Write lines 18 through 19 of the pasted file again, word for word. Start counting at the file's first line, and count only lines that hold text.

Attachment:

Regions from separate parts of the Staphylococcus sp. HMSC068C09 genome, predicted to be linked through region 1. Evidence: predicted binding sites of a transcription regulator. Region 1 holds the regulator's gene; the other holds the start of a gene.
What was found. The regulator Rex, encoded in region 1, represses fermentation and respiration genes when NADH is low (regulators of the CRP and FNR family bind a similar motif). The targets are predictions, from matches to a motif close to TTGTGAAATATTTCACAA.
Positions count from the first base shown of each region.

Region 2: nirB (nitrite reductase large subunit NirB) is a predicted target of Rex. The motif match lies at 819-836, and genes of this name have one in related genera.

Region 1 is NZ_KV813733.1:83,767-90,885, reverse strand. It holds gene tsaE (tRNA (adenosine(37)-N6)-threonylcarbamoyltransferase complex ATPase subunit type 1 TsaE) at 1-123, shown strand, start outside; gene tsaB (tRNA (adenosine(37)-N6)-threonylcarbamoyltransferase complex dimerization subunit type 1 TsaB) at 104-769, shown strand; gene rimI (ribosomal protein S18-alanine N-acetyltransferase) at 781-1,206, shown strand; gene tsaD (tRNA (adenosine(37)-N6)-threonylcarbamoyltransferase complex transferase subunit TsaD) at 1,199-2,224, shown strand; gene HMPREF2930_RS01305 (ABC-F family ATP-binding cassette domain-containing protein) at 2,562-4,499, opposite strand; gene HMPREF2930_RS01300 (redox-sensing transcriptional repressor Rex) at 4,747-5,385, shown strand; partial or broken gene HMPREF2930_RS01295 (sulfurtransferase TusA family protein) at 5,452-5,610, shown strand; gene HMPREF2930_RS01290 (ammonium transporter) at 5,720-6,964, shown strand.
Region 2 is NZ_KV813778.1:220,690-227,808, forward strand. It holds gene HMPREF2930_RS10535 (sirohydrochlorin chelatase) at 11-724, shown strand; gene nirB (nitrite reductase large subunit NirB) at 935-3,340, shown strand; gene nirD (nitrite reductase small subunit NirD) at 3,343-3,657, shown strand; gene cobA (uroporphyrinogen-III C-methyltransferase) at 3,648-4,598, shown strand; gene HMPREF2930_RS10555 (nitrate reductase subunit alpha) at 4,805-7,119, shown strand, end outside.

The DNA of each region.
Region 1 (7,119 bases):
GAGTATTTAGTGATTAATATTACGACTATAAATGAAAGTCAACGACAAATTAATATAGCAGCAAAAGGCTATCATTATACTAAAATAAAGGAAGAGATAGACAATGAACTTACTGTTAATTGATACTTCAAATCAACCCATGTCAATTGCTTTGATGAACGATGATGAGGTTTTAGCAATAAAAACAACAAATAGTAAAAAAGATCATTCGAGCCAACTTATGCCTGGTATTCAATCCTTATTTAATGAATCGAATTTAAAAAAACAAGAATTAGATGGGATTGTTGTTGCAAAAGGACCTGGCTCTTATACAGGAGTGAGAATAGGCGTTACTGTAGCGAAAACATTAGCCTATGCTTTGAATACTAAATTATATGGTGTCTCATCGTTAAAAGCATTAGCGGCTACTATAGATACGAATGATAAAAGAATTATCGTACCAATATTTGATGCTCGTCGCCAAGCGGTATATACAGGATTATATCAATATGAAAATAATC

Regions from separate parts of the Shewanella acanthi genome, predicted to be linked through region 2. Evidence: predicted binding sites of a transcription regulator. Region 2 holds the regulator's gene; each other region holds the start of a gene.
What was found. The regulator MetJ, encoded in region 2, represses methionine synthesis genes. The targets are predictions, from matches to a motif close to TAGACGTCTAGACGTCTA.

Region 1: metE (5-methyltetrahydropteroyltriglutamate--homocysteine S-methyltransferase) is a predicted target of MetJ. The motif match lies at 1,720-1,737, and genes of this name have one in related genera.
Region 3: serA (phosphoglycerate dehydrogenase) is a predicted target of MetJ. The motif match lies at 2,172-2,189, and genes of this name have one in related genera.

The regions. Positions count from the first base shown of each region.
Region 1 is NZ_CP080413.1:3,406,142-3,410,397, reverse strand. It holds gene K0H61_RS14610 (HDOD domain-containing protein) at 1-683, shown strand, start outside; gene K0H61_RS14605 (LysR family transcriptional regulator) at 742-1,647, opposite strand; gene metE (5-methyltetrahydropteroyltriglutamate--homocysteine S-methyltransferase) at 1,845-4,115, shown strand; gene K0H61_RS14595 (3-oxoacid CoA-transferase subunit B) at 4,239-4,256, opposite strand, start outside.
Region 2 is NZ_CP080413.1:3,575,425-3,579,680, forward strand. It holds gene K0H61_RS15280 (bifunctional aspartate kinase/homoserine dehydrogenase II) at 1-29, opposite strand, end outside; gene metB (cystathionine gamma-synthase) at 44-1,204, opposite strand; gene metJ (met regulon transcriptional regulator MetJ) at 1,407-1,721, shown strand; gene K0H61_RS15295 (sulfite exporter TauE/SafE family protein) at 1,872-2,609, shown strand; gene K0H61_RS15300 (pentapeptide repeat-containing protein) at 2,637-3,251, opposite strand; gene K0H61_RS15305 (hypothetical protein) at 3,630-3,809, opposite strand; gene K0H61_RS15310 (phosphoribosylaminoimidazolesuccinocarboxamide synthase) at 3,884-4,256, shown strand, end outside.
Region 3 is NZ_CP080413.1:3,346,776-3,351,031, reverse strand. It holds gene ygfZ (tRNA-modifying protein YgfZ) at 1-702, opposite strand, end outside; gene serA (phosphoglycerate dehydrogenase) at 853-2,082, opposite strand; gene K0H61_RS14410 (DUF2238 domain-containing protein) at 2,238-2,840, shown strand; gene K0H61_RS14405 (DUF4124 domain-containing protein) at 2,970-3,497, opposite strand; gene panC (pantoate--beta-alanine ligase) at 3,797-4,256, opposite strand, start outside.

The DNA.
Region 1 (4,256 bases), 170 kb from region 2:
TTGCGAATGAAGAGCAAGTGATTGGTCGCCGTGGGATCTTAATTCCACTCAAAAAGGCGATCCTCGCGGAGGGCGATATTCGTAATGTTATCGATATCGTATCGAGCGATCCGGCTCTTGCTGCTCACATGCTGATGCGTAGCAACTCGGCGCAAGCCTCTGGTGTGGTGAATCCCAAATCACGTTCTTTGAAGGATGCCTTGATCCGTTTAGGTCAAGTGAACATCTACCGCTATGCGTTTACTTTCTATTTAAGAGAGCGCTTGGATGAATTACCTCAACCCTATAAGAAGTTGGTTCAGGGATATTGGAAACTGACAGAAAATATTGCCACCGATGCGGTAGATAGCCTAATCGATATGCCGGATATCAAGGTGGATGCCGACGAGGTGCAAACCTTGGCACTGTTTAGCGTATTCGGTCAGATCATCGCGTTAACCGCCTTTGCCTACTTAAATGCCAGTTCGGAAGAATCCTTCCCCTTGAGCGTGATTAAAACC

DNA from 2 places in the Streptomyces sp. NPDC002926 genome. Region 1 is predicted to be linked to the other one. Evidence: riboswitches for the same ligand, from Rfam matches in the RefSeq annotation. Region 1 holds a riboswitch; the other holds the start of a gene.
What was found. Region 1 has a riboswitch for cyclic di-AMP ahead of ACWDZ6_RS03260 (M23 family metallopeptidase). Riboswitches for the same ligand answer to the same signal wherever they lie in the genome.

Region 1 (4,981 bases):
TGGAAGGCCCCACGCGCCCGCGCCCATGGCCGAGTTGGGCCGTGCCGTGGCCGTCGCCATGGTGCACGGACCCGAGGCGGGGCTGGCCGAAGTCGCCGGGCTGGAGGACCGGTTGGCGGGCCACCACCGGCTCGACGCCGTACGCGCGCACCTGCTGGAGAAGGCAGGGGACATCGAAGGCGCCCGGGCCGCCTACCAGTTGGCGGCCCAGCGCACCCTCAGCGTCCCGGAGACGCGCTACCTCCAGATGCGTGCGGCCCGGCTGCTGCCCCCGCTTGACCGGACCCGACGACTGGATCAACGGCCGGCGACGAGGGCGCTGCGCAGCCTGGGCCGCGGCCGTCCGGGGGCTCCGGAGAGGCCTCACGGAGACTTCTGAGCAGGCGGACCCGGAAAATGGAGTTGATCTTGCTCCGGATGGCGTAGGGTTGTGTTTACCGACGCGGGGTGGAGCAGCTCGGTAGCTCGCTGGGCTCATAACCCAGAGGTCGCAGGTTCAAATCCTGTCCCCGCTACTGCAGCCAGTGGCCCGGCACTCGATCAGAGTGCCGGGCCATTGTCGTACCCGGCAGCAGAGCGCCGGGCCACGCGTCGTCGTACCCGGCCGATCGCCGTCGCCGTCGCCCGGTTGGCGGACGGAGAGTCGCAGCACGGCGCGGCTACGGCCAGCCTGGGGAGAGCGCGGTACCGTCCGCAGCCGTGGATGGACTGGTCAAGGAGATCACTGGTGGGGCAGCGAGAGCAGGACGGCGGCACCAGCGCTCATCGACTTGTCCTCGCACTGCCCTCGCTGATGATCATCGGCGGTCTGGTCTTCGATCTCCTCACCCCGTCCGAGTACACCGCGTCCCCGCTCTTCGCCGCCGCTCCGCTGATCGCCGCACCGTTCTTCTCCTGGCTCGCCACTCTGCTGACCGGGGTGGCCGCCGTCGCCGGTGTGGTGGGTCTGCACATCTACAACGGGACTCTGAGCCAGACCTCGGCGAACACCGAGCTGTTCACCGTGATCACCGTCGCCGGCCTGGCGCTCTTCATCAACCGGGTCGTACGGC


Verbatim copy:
The DNA.
Region 1 (4,256 bases), 170 kb from region 2: